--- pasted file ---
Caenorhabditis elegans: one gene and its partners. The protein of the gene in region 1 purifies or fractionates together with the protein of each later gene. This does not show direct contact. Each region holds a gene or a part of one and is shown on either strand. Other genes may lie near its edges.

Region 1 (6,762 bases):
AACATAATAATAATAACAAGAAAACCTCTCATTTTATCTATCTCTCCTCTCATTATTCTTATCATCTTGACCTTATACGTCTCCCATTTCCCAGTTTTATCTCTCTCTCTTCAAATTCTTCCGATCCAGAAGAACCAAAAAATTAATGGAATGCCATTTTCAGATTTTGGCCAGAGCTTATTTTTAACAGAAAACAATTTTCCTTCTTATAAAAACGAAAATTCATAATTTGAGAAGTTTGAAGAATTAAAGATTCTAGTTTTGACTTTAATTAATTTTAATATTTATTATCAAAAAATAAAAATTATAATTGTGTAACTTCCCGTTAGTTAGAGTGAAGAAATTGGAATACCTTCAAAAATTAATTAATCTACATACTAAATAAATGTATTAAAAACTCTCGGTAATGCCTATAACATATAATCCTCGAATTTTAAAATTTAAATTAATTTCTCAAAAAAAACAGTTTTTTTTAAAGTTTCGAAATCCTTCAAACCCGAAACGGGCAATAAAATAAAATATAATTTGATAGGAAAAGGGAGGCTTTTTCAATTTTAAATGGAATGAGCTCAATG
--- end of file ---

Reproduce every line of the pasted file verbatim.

Caenorhabditis elegans: one gene and its partners. The protein of the gene in region 1 purifies or fractionates together with the protein of each later gene. This does not show direct contact. Each region holds a gene or a part of one and is shown on either strand. Other genes may lie near its edges.

Region 1 (6,762 bases):
AACATAATAATAATAACAAGAAAACCTCTCATTTTATCTATCTCTCCTCTCATTATTCTTATCATCTTGACCTTATACGTCTCCCATTTCCCAGTTTTATCTCTCTCTCTTCAAATTCTTCCGATCCAGAAGAACCAAAAAATTAATGGAATGCCATTTTCAGATTTTGGCCAGAGCTTATTTTTAACAGAAAACAATTTTCCTTCTTATAAAAACGAAAATTCATAATTTGAGAAGTTTGAAGAATTAAAGATTCTAGTTTTGACTTTAATTAATTTTAATATTTATTATCAAAAAATAAAAATTATAATTGTGTAACTTCCCGTTAGTTAGAGTGAAGAAATTGGAATACCTTCAAAAATTAATTAATCTACATACTAAATAAATGTATTAAAAACTCTCGGTAATGCCTATAACATATAATCCTCGAATTTTAAAATTTAAATTAATTTCTCAAAAAAAACAGTTTTTTTTAAAGTTTCGAAATCCTTCAAACCCGAAACGGGCAATAAAATAAAATATAATTTGATAGGAAAAGGGAGGCTTTTTCAATTTTAAATGGAATGAGCTCAATG